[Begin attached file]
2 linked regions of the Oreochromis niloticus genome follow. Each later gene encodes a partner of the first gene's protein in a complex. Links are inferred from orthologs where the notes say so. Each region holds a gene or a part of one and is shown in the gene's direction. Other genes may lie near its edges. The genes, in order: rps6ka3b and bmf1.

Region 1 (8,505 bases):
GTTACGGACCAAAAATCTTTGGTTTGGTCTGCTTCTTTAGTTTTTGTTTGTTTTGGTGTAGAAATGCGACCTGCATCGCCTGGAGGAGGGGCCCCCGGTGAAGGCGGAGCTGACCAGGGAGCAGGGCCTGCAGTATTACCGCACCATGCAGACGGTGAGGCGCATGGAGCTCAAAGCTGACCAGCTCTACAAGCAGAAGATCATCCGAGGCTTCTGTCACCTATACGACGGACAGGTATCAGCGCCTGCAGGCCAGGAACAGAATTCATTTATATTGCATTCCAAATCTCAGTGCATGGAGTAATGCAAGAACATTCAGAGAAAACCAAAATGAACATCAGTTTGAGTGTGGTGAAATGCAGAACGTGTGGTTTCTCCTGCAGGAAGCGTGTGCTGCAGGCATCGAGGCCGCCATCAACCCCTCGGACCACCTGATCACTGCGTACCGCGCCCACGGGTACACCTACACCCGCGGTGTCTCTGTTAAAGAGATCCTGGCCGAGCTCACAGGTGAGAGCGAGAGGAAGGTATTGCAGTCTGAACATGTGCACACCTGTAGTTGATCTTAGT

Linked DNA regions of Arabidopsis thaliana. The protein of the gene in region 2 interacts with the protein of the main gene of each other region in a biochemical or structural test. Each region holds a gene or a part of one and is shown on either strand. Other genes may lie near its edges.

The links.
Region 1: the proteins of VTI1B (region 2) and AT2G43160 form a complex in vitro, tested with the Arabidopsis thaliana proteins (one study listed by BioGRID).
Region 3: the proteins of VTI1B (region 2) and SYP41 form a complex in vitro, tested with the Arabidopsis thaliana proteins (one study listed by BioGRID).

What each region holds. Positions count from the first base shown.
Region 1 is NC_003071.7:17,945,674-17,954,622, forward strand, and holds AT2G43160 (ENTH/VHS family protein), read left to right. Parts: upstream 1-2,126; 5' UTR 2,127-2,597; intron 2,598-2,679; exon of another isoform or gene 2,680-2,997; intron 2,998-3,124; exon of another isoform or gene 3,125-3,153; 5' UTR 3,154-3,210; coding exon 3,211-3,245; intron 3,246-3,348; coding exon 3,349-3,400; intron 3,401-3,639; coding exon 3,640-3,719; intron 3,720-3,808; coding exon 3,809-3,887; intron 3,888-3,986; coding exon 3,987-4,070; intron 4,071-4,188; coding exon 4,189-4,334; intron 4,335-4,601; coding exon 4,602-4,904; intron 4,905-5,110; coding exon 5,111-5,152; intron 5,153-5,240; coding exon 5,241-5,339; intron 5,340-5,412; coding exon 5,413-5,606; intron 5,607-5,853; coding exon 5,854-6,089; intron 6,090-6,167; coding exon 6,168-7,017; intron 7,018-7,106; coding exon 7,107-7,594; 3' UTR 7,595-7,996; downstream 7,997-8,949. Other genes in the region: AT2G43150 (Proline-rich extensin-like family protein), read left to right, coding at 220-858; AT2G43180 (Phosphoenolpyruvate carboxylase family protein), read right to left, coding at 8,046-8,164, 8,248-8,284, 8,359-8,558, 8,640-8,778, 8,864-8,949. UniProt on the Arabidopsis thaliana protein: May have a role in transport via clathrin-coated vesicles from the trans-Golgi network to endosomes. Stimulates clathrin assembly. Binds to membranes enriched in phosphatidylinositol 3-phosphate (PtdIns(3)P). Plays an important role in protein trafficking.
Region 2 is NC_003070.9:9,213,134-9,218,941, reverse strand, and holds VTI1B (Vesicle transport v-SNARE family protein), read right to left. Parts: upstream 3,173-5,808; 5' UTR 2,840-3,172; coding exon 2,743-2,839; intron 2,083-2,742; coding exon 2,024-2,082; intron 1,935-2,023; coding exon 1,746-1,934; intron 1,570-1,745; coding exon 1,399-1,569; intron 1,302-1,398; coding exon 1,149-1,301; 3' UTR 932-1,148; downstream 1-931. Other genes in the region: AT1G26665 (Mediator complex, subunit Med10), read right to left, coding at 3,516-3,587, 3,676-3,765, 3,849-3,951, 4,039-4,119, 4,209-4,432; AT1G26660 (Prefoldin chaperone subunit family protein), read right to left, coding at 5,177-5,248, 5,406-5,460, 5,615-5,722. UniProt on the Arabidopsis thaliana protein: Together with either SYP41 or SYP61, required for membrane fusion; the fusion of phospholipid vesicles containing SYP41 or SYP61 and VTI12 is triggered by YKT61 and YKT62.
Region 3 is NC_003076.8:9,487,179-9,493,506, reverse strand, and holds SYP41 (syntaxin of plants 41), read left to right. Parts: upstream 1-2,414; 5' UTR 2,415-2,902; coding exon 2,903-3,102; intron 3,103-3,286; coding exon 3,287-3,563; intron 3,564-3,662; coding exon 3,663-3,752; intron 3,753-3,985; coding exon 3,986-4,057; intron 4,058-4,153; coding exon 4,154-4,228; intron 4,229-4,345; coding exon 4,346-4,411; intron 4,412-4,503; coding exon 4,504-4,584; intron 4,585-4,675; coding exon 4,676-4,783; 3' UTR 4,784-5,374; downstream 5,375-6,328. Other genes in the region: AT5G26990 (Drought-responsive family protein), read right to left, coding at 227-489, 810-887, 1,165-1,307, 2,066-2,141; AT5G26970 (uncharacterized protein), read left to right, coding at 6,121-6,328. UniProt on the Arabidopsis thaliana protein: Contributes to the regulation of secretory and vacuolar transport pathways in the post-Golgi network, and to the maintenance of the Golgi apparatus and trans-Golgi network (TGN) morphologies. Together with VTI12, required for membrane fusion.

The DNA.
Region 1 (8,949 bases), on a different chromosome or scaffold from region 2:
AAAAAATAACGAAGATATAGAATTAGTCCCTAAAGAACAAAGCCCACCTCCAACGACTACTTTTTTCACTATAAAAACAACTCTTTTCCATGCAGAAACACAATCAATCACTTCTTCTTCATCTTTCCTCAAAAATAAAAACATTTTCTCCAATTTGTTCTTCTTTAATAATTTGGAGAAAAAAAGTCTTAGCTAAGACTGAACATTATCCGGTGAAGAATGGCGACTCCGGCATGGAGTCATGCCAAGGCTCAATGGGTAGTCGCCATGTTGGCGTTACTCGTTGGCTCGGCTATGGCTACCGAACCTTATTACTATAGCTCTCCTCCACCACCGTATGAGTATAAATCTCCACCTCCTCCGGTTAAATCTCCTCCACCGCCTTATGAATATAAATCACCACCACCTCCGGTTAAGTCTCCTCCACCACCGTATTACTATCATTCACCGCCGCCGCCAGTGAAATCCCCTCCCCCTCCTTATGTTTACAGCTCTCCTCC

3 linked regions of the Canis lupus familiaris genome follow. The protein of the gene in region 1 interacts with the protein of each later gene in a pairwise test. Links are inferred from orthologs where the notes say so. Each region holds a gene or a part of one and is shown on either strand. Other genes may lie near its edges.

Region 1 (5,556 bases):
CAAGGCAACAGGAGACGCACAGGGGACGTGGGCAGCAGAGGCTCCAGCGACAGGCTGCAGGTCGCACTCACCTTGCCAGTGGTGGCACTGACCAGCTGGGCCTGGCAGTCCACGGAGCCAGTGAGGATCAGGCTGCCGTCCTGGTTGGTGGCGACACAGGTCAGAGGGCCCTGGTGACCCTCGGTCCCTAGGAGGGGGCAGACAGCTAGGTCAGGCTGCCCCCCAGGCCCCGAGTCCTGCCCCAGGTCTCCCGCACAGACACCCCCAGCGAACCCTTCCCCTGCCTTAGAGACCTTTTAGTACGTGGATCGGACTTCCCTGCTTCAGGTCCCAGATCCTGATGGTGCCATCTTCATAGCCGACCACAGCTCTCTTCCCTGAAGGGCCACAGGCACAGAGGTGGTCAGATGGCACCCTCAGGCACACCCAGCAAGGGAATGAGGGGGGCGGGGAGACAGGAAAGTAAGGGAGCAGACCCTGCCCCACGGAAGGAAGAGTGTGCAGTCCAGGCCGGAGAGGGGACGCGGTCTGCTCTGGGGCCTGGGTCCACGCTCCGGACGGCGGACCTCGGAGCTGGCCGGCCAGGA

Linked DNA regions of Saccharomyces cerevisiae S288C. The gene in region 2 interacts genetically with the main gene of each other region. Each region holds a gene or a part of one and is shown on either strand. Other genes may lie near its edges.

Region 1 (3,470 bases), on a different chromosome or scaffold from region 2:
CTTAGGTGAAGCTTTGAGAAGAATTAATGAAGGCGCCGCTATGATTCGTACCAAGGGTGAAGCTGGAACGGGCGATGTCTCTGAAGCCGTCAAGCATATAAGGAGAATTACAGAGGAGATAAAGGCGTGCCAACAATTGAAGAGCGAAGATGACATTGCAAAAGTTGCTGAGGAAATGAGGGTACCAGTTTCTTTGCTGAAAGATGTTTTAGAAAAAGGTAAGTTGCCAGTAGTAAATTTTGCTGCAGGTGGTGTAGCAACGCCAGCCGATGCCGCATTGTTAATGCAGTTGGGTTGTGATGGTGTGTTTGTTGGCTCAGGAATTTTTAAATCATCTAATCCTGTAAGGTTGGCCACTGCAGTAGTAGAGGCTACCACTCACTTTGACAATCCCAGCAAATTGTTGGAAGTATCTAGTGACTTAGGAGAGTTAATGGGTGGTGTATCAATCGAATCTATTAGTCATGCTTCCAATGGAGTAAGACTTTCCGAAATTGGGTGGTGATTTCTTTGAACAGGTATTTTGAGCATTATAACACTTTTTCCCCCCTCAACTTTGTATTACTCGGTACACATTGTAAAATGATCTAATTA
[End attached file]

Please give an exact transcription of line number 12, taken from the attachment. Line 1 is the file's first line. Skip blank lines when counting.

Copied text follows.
The DNA.